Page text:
Using the SysTest unit testing framework in Dynamics AX – why bother?
I’ve written about the Microsoft Dynamics AX unit testing framework, SysTest, in this blog in the past. The most notable was a post dedicated to reference materials for the framework here. I closed that post, dated February 2008, with “More on SysTest later…”. I doubt that I had over three years later in mind when I wrote that… nevertheless, here we are in 2011.
I’ve had a lot more opportunity to talk directly with members of the AX ecosystem about testing in the past year. While much of that time is spent discussing the coolness that is Visual Studio 2010 testing tools, the testing framework that will be part of its third AX release when Microsoft Dynamics AX 2012 arrives shortly is improving with each release and is still worth discussing. More often than not, it is me who is bringing it up because it’s a very important part of the overall AX testing story.
A recent e-mail discussion with a partner triggered this post. The partner is new to AX testing and was asking for some more resources, particularly about SysTest. After sending him the list of resources from my 2008 post and having him experiment with the framework, he sent me an e-mail that could be summarized as “why should I bother?” He understood the framework, but didn’t see the value proposition of applying the framework after working through the MDSN examples and other examples.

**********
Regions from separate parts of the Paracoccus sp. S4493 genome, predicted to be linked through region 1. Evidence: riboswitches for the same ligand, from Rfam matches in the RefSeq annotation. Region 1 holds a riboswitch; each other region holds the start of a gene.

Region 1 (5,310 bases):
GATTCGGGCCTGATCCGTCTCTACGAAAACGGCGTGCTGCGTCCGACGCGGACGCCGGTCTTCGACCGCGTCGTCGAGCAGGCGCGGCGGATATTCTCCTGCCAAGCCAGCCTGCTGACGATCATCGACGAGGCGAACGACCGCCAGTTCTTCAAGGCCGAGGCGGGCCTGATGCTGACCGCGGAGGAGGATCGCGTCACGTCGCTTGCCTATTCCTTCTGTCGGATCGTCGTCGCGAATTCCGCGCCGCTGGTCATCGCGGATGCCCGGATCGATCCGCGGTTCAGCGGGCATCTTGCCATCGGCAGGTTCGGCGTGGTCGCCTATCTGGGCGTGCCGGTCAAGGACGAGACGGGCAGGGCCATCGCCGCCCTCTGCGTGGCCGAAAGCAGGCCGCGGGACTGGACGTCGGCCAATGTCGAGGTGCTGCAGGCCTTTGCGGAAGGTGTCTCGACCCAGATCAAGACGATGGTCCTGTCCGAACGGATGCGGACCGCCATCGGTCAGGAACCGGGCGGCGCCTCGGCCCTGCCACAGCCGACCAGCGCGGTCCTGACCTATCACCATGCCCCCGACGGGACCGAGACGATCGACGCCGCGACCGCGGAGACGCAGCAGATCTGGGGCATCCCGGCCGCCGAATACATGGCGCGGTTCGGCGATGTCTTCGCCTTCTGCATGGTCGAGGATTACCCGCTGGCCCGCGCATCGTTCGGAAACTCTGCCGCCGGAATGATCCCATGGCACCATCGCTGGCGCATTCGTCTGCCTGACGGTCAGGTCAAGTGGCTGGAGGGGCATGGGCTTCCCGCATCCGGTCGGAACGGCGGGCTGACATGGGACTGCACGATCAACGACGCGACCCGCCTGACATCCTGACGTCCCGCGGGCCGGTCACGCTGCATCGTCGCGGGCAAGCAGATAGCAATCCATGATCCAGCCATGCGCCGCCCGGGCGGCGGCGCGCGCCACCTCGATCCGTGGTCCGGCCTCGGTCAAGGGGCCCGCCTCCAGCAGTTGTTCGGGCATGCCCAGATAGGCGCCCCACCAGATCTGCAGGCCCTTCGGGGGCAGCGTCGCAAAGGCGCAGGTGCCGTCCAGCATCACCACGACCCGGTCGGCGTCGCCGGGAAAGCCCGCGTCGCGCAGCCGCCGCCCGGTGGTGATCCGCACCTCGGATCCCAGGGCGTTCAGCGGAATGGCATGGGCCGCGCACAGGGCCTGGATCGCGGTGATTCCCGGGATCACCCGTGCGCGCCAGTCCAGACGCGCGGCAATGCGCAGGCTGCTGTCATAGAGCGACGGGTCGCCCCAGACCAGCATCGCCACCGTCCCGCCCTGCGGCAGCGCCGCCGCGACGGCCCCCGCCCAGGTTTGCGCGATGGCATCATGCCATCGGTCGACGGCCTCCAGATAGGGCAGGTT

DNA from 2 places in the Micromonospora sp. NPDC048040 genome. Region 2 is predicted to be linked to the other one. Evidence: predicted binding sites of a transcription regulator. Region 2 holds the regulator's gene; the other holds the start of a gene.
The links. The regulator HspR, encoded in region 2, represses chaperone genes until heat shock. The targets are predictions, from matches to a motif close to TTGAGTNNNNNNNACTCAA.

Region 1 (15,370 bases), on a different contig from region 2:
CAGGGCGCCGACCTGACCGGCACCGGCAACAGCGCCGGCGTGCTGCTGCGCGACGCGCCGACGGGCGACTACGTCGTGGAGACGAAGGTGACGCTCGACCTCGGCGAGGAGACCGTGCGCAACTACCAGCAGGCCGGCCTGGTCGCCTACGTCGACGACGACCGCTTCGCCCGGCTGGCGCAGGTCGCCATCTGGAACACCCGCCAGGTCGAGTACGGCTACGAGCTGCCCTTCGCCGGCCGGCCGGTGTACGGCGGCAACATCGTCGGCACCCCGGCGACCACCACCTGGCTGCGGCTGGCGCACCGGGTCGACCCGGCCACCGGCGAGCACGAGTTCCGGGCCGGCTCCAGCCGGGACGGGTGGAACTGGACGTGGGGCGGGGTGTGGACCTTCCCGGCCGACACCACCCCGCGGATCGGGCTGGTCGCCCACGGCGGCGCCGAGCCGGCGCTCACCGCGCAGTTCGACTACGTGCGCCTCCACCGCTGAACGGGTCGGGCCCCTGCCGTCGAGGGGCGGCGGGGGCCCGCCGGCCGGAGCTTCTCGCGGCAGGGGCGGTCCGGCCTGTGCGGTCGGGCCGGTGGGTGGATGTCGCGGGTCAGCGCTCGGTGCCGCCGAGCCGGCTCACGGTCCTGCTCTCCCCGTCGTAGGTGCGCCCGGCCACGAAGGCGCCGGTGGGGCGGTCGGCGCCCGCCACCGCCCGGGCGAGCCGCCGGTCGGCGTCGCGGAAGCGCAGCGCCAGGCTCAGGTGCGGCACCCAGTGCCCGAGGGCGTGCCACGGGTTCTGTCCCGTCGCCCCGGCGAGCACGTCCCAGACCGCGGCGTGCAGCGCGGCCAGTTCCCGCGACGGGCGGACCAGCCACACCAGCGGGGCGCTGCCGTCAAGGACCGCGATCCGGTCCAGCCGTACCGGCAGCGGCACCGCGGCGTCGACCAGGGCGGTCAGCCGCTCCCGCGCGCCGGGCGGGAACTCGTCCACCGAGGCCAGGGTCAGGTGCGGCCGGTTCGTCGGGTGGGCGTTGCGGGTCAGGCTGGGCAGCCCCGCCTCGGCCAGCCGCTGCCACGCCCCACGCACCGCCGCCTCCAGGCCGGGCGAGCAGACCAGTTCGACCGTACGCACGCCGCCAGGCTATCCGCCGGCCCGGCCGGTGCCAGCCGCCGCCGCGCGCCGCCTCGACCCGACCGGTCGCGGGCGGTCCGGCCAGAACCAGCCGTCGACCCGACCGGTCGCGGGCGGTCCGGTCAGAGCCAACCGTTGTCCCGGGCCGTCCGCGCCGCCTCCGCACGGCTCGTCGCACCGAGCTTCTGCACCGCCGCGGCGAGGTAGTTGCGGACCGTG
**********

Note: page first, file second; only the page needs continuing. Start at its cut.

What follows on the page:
His response demonstrates a gap in what we’re proving to the ecosystem. We do explain the SysTest framework reasonably effectively (in my opinion, certainly open to other feedback). But in order to focus on the framework, our examples are trivial and don’t simulate typical usage. The gap to fill is providing more information on application of the framework to problems that AX ISVs, implementation partners, and customers are solving.
This post if the first step towards filling that gap. Coming back to the question in this post’s title… why bother? I’m going to answer this at a high level for this post and save details for the future.
- Many engineers in the ecosystem want to develop a set of automated regression tests. ISVs want the tests as they create new releases or test new releases from Microsoft. Implementation partners and customer developers want the tests as they are creating additional features for point solutions and move the features from development to test to production environments.
- While the initial tendency is to create automated tests through the user interface, that’s not the best starting point. The best starting point is to test the business logic below the user interface. These “headless” tests are better because they are:
- More reliable – It is critical that tests consistently give the same answer. Headless tests are much more reliable than UI driven tests as they don’t have the control discovery and timing issues that frequently challenge UI tests.
- Higher performing – It is critical that tests provide feedback quickly. Headless tests can run one or more orders of magnitude faster than UI tests.
- More maintainable – It is critical that the cost of maintaining tests is manageable over time. This is the most important part of the return on investment equation for test automation and headless tests are much cheaper to maintain than UI tests over the long haul.
Notice that I’ve bucketed automated regression tests into two very broad categories – UI and headless. How you go about effective authoring of headless tests using SysTest in AX is coming… and I won’t wait for another 3 years to deliver on that!